The $12.1 million (and counting) Republican U.S. Senate primary in Mississippi is one of the more intriguing political exercises in my more than three decades of writing about politics in this state – and in no state is that concept better understood than in Alabama.
Yellowhammernews.com political writer Cliff Sims of Birmingham, Alabama, summed it up as follows on Wednesday: “No state gains more than Alabama if Republicans take over the U.S. Senate in November, regardless of how things play out in Mississippi. But you can be assured that there are a lot of economic developers around the state salivating at the possibility of a (U.S. Sen. Richard) Shelby-led Appropriations Committee.”
Mississippi Republicans are literally almost evenly split in their loyalties to incumbent U.S. Sen. Thad Cochran and challenger state Sen. Chris McDaniel – as long as one sets aside the 4,789 Thomas Carey voters who rejected both of the leading contenders. McDaniel led with 49.46 percent of the vote to 49.02 percent for Cochran and 1.53 percent for Carey.
The total votes separating McDaniel and Cochran was 1,356 with Cochran outpolling McDaniel in 52 of the state’s 82 counties. In 23 counties, Cochran and McDaniel were within 100 votes of each other. What is more interesting is what an analysis of voter intensity reveals.
The Stennis Institute of Government at MSU looked at the turnout in counties carried by the respective candidates. In short, the intensity of McDaniel’s support in his home Pine Belt region counties (Smith, Jasper, Clarke, Jones, Wayne, Marion, Lamar, Perry, and Greene, among others) and the margins of McDaniel’s wins in Jones, DeSoto and Pearl River counties offer the McDaniel camp a solid base in the runoff.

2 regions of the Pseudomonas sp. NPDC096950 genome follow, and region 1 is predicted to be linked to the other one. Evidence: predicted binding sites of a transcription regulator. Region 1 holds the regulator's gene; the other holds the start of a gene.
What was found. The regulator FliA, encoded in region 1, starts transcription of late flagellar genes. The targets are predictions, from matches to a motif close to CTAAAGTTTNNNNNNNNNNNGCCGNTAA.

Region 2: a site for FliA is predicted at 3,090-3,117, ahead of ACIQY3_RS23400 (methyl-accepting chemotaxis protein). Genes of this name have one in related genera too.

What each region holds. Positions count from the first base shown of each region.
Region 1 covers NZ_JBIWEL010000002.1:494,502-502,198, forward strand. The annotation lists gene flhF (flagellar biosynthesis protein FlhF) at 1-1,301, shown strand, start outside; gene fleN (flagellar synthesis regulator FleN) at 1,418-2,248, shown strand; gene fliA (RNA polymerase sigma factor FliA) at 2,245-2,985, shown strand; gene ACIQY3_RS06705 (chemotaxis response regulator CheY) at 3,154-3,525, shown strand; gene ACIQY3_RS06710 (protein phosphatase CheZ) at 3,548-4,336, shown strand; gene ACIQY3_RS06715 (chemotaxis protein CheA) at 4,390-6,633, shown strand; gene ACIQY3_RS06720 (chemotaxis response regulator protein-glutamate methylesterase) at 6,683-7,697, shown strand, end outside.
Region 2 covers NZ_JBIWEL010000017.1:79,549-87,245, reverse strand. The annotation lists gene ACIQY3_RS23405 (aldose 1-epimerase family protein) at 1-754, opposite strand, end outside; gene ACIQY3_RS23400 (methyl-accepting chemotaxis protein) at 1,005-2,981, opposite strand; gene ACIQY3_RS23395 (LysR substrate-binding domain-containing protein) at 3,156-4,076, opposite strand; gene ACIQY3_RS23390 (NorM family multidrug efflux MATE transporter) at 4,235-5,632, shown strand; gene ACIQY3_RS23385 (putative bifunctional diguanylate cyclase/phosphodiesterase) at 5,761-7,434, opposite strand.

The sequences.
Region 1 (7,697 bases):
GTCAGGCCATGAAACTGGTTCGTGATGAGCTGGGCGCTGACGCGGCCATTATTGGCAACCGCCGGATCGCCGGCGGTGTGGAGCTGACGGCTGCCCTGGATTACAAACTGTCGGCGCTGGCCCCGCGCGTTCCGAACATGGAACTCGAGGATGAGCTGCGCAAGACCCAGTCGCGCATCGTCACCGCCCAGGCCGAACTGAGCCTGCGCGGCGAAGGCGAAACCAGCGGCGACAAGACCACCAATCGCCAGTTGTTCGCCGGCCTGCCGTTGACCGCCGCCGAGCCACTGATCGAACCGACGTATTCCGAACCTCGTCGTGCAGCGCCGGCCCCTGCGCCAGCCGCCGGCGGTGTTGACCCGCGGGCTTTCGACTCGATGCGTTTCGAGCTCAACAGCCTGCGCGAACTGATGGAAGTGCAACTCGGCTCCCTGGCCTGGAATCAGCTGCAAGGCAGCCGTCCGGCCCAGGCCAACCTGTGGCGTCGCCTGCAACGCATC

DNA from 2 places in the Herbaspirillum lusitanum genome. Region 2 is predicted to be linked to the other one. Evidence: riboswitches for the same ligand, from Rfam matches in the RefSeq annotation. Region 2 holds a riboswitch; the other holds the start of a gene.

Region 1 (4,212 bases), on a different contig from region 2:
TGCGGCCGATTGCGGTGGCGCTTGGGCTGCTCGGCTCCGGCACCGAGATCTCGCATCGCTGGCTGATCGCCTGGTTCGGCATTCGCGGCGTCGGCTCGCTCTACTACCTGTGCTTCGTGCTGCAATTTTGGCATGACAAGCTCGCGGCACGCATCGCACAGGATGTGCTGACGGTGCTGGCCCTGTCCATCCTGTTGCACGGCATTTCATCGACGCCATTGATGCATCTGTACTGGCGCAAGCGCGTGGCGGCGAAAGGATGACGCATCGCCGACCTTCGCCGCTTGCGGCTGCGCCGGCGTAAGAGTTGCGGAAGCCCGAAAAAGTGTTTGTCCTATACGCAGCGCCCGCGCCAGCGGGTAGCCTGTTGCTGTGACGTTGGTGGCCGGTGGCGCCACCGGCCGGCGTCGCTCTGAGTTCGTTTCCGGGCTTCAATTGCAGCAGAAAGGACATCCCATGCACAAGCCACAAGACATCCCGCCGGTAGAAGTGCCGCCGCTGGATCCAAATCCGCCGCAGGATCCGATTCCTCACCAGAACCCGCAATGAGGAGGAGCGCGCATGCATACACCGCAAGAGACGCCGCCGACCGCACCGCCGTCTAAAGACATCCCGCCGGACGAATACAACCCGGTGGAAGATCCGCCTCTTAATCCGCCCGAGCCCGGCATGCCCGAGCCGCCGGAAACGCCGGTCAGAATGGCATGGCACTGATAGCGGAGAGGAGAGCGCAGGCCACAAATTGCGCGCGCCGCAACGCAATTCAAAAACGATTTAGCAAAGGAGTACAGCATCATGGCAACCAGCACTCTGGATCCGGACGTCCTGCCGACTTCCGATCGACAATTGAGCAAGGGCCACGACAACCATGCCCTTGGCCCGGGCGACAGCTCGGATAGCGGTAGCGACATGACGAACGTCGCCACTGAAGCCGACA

McDaniel actually has room for growth in DeSoto and other key counties despite a higher than expected turnout statewide. But Cochran also has room for growth in the vast majority of rural counties he carried and Madison County, which has a local runoff election. Cochran also has opportunity to pad his numbers in Lauderdale and Lowndes counties.
Clearly, McDaniel leads the primary with momentum. But the second primary is a race between two candidates in Cochran and McDaniel whose support was within .44 percent of each other. In an extremely close race, momentum is relative. This race is still about the success of a grassroots get-out-the-vote (GOTV) effort.
If the GOP retakes control of the U.S. Senate, Cochran will become chairman of the Senate Appropriations Committee. Shelby is the likely new chairman of the Senate Banking Committee, something the uber-rich on Wall Street fear.
If Cochran is defeated, Shelby is likely to become chairman of the Senate Appropriations Committee, the panel that plays a leading role in deciding where the government spends its money. Alabama’s other Republican senator, U.S. Sen. Jeff Sessions, would be the likely chairman of the Senate Budget Committee which greatly influences government spending levels. That would give Alabama a huge advantage in not only government spending in their state, but in private economic development as well.
So for Mississippians – political philosophies aside – the practical stakes of the GOP Senate second primary remains whether state voters choose to retain the invaluable seniority they have already given Cochran to give our state powerful influence in the federal spending process or voters choose to cede that influence to our neighbors and direct economic development competitors in Alabama.
Sid Salter is a syndicated columnist. Contact him at firstname.lastname@example.org or(601) 507-8004. He is the chief spokesman for Mississippi State University.